A Handbook for HR Professionals
Read this ebook and
become an appraisal expert
Businesses succeed or fail because of their people – the most important resource a business has. Once you’ve found and hired the right people, you naturally want them to thrive. One of the most important factors in well-being at work is the employee/manager relationship. In a frequently quoted Gallup study workers were asked why they left their jobs.
In 75% of the cases the interviewees answered that the reasons for leaving were ones that could be influenced by their managers. Appraisals should provide time for the employee and the manager to sit down and have a constructive conversation. The time spent itself is valuable as long as both parties are committed and seriously interested in developing themselves and their relationship.
What’s the situation
like in your business?
Do you know how well appraisals are run in your organisation? If you know and trust that everything is working brilliantly – well done! In case you’re not absolutely sure how appraisals are going and whether the results are reported accurately, this book should prove useful. We designed this eBook as guidance for HR personnel looking for ways to support managers in running better appraisals.
As we recognise the importance of good leadership, we also wanted to support managers in running appraisals and included tips for them as well. The book provides actionable advice on how to organise appraisals on an individual and company level. The end goal is to improve the well-being and productivity of your people. And that’s why appraisals matter.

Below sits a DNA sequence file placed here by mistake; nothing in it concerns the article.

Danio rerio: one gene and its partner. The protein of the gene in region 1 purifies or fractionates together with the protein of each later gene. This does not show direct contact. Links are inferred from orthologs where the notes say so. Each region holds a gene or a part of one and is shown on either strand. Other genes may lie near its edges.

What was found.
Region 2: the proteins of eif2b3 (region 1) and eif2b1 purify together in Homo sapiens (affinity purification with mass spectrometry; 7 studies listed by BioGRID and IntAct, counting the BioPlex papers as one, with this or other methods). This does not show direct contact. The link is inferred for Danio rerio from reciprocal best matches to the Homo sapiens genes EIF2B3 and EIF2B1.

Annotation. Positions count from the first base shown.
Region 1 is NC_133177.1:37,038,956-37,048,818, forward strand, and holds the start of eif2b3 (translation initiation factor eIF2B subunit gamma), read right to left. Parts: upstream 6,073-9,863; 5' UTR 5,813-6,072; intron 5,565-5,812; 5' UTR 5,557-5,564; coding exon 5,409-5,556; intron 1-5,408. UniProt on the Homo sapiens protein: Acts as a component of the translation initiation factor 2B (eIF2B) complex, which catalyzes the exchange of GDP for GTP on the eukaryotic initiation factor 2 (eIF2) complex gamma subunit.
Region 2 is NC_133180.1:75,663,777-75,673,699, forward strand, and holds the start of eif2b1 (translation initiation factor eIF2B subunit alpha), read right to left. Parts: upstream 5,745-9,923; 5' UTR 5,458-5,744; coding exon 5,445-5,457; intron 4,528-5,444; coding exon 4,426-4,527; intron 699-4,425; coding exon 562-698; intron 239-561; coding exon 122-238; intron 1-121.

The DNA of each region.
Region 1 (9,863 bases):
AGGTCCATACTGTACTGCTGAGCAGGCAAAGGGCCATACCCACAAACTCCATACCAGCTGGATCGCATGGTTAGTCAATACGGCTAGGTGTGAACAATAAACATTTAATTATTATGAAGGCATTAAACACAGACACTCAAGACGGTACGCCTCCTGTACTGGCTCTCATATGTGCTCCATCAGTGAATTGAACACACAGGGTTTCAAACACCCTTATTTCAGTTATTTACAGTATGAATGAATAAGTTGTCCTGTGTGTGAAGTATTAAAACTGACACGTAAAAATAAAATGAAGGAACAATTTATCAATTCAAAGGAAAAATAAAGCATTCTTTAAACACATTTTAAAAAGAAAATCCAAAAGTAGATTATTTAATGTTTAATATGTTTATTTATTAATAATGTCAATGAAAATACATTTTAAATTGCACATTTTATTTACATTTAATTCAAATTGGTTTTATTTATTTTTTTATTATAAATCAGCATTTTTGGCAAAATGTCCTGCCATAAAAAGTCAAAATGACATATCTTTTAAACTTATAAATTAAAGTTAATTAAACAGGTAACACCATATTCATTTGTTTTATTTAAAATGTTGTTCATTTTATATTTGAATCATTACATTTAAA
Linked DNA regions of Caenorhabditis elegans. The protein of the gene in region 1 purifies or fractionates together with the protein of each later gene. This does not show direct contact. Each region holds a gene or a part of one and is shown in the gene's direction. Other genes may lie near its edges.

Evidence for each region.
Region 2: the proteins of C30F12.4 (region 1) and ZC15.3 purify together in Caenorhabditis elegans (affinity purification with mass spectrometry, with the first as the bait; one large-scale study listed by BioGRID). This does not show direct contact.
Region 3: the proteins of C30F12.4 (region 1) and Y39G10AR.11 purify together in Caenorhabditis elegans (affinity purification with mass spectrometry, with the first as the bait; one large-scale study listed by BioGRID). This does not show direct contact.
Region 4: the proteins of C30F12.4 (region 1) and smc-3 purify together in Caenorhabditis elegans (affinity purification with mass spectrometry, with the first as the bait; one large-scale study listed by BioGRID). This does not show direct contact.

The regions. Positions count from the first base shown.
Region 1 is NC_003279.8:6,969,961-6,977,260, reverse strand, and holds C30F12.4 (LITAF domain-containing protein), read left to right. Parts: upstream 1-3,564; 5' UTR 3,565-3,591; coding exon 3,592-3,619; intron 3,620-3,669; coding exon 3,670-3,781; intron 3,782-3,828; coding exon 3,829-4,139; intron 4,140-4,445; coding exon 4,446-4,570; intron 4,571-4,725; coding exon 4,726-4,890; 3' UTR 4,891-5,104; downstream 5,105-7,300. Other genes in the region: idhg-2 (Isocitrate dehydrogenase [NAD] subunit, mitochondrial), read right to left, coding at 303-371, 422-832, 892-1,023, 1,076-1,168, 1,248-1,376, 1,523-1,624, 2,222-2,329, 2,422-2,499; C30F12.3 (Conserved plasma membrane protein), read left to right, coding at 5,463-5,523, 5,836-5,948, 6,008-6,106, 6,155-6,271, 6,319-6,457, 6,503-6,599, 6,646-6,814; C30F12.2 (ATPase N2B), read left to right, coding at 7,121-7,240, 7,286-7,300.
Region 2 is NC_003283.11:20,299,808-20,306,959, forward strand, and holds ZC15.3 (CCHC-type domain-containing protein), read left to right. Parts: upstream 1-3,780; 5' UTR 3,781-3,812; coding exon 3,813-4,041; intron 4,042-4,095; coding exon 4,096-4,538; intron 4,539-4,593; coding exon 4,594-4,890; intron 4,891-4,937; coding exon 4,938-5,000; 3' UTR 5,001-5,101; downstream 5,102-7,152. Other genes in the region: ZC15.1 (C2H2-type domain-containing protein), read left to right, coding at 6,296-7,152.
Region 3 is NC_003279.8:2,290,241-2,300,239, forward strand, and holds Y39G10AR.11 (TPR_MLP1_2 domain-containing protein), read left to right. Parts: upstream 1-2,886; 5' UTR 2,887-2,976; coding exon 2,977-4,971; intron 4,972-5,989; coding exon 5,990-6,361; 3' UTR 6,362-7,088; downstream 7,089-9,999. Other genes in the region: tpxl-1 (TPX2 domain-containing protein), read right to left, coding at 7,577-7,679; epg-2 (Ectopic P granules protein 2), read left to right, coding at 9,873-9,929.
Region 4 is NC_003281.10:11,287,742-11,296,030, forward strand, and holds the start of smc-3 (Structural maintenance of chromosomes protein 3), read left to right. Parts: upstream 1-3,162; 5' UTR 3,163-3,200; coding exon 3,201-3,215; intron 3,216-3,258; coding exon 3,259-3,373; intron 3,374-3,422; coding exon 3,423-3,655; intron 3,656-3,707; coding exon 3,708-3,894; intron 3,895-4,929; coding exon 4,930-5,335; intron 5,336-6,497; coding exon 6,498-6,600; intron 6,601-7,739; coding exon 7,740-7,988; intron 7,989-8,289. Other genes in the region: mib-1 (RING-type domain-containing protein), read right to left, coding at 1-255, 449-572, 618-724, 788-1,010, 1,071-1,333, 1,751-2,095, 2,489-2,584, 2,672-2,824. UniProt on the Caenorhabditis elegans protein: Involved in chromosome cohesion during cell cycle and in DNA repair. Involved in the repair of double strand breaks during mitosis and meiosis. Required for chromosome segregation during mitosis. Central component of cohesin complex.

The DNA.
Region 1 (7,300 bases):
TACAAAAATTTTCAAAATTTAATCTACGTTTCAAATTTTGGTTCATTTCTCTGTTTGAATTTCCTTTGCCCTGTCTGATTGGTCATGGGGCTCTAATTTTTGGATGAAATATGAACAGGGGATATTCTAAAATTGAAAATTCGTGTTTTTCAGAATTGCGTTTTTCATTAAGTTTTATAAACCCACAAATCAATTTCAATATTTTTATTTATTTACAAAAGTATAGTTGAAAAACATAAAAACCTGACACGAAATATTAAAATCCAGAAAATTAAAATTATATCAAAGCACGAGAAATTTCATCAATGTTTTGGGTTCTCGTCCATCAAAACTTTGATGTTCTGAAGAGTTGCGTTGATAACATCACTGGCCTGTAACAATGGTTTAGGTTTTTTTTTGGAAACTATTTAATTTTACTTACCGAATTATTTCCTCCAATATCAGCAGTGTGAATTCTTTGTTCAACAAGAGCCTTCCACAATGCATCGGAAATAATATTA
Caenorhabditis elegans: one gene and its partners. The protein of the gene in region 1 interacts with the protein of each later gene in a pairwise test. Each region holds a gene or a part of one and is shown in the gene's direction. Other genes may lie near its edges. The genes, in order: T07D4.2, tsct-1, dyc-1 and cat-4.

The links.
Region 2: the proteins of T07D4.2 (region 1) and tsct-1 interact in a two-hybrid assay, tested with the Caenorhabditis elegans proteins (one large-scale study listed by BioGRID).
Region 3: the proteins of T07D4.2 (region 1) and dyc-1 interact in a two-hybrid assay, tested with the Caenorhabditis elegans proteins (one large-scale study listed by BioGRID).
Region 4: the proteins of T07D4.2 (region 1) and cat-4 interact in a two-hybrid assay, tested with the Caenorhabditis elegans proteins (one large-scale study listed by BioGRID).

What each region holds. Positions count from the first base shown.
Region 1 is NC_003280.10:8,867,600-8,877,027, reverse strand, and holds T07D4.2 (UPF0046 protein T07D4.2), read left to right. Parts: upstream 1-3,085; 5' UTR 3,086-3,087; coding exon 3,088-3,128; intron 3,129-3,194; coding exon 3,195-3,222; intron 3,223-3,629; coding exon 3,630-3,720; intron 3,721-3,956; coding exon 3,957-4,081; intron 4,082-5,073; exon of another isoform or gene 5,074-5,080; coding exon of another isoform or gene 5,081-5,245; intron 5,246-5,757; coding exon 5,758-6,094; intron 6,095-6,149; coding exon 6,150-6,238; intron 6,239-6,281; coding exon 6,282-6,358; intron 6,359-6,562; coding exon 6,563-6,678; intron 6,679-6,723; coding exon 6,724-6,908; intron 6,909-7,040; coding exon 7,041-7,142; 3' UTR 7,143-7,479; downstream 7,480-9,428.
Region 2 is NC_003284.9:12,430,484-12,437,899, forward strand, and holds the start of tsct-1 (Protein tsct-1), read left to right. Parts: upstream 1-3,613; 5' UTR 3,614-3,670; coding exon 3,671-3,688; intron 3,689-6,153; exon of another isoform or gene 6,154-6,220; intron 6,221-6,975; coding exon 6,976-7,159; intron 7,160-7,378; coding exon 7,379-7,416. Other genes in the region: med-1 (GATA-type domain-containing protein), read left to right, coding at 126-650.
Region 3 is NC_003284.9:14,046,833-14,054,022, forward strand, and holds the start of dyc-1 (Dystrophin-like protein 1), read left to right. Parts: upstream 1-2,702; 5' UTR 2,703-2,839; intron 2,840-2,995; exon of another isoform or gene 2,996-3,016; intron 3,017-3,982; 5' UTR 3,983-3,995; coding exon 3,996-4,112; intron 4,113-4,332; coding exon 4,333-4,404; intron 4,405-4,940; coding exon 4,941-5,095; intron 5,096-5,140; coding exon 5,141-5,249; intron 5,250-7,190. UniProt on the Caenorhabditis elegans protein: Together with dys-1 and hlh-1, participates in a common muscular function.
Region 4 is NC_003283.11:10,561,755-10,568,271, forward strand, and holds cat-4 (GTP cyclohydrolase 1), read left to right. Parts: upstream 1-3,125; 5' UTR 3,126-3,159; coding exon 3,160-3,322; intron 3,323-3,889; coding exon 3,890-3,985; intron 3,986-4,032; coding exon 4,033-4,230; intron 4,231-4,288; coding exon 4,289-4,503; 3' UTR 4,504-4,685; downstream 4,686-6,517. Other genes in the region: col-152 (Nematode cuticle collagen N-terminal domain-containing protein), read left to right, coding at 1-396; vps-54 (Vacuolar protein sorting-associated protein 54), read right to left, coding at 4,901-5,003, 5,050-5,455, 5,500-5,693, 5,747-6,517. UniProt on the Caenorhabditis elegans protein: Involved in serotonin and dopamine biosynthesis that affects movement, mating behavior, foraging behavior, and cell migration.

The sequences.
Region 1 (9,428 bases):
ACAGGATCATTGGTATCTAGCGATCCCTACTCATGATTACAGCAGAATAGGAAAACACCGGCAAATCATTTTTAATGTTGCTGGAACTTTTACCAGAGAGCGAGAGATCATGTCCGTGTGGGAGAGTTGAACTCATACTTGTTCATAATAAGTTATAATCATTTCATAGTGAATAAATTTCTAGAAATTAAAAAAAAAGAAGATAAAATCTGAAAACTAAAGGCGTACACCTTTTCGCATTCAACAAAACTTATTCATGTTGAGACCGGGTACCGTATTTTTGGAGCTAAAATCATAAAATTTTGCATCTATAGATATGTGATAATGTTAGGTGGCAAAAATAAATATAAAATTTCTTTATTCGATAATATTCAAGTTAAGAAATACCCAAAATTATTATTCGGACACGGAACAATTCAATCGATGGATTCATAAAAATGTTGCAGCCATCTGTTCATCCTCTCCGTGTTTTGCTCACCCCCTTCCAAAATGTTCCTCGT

Appraisals as a tool for building
motivation and engaging employees
and managers alike
Every modern organisation is interested in the performance of their employees and typically runs appraisals in some form to support and develop performance. Normally, the frequency of appraisals is low: according to a survey carried out by the Society for Human Resource Management, 72% of businesses run appraisals only once a year.
In the same study, only 2% of employees gave their company the highest grade for performance management. In general, employees are not happy with how organisations are managing performance development and assessment. That dissatisfaction can be tackled though. Another study showed that those employees, whose managers held regular meetings, are three times more likely to be satisfied with their jobs.
Appraisals help you maintain
a good employee-manager
The prerequisite to a great appraisal is a manager who is interested in the well-being of their team members i.e. a manager who is engaged and forward-looking. Great appraisals help deepen the relationships between your employees and managers. Like all tools, it takes a little practice to use appraisals correctly.
The goal of an appraisal is for the employee and manager to have an open discussion. Both parties should feel confident and positive about sharing
and receiving feedback.
The goal for every appraisal should be that your people feel positive about their development, know the areas where they need to develop, and have visibility regarding the necessary steps to take in order to advance their careers – if that’s want they want. In practice though, managers often look for structure for their discussions. Structured questions and forms – which we will discuss in more detail later on – also benefit organisations, as they provide much needed data to support decisions regarding strategy, training, recruitment and investments.